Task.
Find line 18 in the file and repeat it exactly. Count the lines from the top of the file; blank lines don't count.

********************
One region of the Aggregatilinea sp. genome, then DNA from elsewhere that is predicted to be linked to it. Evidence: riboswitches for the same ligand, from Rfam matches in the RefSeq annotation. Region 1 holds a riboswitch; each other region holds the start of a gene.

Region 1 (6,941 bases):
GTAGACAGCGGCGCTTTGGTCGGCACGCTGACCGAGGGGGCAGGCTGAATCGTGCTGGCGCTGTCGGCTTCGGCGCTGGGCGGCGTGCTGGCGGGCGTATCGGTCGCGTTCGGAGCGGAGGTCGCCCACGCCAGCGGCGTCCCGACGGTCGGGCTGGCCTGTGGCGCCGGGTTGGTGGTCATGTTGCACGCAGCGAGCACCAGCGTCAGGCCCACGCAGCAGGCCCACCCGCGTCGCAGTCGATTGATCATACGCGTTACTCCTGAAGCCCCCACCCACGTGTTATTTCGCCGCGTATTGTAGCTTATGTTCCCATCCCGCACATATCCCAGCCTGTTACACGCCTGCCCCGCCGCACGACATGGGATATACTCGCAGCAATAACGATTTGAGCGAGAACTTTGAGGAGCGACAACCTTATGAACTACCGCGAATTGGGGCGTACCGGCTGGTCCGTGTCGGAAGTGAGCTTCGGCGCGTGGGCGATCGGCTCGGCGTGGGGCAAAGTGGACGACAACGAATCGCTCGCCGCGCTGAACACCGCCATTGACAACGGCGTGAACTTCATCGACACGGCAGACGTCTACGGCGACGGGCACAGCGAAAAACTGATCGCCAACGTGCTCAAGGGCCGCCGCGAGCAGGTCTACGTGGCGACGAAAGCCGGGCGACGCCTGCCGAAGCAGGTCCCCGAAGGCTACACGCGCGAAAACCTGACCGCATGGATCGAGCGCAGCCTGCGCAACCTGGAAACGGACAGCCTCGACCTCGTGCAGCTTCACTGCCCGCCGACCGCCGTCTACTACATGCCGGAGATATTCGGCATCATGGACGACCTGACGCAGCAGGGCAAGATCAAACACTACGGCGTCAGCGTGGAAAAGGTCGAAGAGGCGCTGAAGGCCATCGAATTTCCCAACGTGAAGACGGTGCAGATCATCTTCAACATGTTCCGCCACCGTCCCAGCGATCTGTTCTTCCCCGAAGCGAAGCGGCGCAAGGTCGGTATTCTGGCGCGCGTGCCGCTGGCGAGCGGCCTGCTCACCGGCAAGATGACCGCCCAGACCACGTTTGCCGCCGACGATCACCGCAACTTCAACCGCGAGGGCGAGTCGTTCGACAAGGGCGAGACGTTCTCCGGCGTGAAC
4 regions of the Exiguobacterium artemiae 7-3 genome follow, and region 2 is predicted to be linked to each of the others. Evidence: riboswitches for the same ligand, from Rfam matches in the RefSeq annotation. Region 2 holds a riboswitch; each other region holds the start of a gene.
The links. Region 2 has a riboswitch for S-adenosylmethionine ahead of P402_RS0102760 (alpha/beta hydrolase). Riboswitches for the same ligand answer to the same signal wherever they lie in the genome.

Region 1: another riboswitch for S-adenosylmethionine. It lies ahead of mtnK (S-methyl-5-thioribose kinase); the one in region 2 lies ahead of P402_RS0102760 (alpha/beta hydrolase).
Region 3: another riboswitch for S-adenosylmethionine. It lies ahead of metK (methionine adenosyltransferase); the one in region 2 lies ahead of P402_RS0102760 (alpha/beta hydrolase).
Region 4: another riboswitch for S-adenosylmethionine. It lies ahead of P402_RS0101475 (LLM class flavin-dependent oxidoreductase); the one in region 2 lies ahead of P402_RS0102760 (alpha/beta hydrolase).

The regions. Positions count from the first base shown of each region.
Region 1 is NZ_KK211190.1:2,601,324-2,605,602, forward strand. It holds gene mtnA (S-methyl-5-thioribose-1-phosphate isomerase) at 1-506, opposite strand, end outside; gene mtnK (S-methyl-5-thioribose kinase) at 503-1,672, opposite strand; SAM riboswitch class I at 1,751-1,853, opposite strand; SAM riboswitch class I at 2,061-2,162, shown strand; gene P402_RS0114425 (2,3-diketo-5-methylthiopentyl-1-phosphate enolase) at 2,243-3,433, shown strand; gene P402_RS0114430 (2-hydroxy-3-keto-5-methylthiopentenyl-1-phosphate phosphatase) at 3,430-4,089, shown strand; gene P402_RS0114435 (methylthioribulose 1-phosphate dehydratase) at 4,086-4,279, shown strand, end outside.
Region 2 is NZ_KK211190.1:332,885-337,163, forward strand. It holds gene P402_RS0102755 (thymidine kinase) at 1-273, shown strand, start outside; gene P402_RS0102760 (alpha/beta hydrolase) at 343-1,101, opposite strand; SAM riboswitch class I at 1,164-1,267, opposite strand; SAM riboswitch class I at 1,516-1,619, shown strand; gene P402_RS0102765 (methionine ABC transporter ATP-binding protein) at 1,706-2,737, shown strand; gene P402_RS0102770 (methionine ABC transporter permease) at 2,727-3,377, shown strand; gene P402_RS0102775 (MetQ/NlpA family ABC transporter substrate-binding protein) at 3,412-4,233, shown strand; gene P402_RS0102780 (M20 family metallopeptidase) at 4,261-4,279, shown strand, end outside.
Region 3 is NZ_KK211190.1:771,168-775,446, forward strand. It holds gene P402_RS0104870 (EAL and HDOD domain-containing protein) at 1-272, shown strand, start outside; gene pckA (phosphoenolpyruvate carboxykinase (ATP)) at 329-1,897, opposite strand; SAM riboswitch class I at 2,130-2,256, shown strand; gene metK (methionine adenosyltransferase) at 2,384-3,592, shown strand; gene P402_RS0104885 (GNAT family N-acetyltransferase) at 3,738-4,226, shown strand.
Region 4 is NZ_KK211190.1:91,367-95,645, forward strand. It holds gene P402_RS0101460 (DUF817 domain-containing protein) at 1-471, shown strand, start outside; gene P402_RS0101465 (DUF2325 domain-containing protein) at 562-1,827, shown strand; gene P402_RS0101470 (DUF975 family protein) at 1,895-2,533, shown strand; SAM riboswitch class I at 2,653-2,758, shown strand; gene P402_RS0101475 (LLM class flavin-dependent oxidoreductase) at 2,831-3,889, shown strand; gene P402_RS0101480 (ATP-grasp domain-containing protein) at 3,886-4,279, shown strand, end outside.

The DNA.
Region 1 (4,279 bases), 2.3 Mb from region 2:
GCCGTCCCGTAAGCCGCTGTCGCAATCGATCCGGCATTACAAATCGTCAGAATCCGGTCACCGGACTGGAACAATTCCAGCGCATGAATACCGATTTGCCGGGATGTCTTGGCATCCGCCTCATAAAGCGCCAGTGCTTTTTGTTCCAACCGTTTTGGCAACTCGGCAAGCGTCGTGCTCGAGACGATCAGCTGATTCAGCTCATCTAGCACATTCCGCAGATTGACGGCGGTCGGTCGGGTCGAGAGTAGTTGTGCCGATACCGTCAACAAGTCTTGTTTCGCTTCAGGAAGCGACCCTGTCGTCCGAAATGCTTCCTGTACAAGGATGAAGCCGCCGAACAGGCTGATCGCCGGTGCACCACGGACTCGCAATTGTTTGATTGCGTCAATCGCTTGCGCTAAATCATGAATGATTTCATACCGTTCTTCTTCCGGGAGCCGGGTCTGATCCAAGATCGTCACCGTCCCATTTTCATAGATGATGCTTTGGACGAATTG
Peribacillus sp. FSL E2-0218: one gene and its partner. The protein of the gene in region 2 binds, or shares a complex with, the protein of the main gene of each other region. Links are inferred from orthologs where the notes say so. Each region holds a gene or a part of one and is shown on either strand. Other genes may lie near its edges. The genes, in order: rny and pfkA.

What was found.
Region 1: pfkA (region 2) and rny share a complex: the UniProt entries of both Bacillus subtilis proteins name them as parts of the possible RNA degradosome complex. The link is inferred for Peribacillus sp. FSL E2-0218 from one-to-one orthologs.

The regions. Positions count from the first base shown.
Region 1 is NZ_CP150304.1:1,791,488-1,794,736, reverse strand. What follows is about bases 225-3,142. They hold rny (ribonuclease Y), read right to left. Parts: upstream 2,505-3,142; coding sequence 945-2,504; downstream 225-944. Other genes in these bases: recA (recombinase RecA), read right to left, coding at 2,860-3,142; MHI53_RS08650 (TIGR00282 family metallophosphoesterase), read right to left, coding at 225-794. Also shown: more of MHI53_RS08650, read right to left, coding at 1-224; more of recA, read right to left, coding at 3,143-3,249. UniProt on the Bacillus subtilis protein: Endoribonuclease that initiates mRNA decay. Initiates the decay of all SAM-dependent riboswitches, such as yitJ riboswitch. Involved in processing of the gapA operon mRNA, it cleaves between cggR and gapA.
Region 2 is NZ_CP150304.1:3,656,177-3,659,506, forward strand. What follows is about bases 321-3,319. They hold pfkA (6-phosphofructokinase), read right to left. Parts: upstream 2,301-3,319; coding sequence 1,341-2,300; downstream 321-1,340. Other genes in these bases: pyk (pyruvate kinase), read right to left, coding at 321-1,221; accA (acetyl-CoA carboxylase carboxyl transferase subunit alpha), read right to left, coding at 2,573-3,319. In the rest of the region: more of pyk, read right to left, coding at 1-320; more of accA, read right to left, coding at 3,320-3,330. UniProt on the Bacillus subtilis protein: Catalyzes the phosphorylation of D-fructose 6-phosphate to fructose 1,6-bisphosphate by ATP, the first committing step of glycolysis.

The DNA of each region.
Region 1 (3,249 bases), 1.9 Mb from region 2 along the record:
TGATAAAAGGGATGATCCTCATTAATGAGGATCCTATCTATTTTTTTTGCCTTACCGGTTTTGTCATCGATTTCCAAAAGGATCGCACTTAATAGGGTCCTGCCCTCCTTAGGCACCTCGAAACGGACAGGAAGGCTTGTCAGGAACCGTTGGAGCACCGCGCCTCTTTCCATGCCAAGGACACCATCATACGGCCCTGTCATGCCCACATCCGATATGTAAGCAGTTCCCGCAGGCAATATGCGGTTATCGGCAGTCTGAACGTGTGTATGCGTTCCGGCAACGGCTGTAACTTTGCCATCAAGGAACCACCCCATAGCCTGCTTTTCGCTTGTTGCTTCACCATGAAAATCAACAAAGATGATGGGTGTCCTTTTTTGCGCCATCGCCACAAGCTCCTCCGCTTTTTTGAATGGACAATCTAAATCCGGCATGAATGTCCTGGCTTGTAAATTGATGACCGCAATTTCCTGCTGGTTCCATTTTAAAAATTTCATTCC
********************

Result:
What was found.